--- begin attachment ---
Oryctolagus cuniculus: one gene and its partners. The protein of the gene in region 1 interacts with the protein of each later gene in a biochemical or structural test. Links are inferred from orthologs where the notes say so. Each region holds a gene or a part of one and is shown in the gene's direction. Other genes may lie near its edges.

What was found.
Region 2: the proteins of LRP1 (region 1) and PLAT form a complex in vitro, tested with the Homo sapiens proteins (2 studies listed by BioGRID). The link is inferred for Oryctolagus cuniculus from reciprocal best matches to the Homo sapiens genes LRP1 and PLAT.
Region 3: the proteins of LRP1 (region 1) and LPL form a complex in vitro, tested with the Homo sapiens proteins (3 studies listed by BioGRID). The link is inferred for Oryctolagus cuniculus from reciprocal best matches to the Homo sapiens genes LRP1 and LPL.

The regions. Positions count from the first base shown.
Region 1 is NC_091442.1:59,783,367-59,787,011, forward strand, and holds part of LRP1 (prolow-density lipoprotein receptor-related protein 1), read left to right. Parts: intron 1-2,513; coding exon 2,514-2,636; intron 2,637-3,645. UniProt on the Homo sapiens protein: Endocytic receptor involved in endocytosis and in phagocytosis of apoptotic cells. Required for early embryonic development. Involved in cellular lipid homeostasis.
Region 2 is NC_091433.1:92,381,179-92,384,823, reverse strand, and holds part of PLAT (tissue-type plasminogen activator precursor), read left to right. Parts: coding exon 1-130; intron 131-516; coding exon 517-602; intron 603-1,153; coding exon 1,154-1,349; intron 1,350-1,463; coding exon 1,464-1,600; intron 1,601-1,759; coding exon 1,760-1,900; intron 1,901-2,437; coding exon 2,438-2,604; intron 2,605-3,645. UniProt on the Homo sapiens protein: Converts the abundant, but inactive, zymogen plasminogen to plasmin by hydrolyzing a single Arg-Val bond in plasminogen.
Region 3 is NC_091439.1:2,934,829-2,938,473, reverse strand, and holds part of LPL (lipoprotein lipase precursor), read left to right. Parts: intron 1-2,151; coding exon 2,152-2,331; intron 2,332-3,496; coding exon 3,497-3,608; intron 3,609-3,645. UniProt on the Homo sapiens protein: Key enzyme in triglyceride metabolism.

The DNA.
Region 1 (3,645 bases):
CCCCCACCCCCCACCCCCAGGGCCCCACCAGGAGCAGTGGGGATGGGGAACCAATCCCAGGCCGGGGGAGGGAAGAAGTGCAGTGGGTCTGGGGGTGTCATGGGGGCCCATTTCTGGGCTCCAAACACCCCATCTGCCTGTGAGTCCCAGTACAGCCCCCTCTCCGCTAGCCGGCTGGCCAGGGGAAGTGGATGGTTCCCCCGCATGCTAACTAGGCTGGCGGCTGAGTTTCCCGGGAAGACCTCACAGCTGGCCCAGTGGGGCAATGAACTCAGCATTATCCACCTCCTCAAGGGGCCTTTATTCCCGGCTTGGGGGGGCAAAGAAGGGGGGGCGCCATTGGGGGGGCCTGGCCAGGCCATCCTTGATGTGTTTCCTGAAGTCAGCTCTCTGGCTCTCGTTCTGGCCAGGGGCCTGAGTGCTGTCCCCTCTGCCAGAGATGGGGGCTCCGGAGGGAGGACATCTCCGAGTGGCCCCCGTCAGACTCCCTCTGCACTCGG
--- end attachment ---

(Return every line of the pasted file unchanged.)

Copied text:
Oryctolagus cuniculus: one gene and its partners. The protein of the gene in region 1 interacts with the protein of each later gene in a biochemical or structural test. Links are inferred from orthologs where the notes say so. Each region holds a gene or a part of one and is shown in the gene's direction. Other genes may lie near its edges.

What was found.
Region 2: the proteins of LRP1 (region 1) and PLAT form a complex in vitro, tested with the Homo sapiens proteins (2 studies listed by BioGRID). The link is inferred for Oryctolagus cuniculus from reciprocal best matches to the Homo sapiens genes LRP1 and PLAT.
Region 3: the proteins of LRP1 (region 1) and LPL form a complex in vitro, tested with the Homo sapiens proteins (3 studies listed by BioGRID). The link is inferred for Oryctolagus cuniculus from reciprocal best matches to the Homo sapiens genes LRP1 and LPL.

The regions. Positions count from the first base shown.
Region 1 is NC_091442.1:59,783,367-59,787,011, forward strand, and holds part of LRP1 (prolow-density lipoprotein receptor-related protein 1), read left to right. Parts: intron 1-2,513; coding exon 2,514-2,636; intron 2,637-3,645. UniProt on the Homo sapiens protein: Endocytic receptor involved in endocytosis and in phagocytosis of apoptotic cells. Required for early embryonic development. Involved in cellular lipid homeostasis.
Region 2 is NC_091433.1:92,381,179-92,384,823, reverse strand, and holds part of PLAT (tissue-type plasminogen activator precursor), read left to right. Parts: coding exon 1-130; intron 131-516; coding exon 517-602; intron 603-1,153; coding exon 1,154-1,349; intron 1,350-1,463; coding exon 1,464-1,600; intron 1,601-1,759; coding exon 1,760-1,900; intron 1,901-2,437; coding exon 2,438-2,604; intron 2,605-3,645. UniProt on the Homo sapiens protein: Converts the abundant, but inactive, zymogen plasminogen to plasmin by hydrolyzing a single Arg-Val bond in plasminogen.
Region 3 is NC_091439.1:2,934,829-2,938,473, reverse strand, and holds part of LPL (lipoprotein lipase precursor), read left to right. Parts: intron 1-2,151; coding exon 2,152-2,331; intron 2,332-3,496; coding exon 3,497-3,608; intron 3,609-3,645. UniProt on the Homo sapiens protein: Key enzyme in triglyceride metabolism.

The DNA.
Region 1 (3,645 bases):
CCCCCACCCCCCACCCCCAGGGCCCCACCAGGAGCAGTGGGGATGGGGAACCAATCCCAGGCCGGGGGAGGGAAGAAGTGCAGTGGGTCTGGGGGTGTCATGGGGGCCCATTTCTGGGCTCCAAACACCCCATCTGCCTGTGAGTCCCAGTACAGCCCCCTCTCCGCTAGCCGGCTGGCCAGGGGAAGTGGATGGTTCCCCCGCATGCTAACTAGGCTGGCGGCTGAGTTTCCCGGGAAGACCTCACAGCTGGCCCAGTGGGGCAATGAACTCAGCATTATCCACCTCCTCAAGGGGCCTTTATTCCCGGCTTGGGGGGGCAAAGAAGGGGGGGCGCCATTGGGGGGGCCTGGCCAGGCCATCCTTGATGTGTTTCCTGAAGTCAGCTCTCTGGCTCTCGTTCTGGCCAGGGGCCTGAGTGCTGTCCCCTCTGCCAGAGATGGGGGCTCCGGAGGGAGGACATCTCCGAGTGGCCCCCGTCAGACTCCCTCTGCACTCGG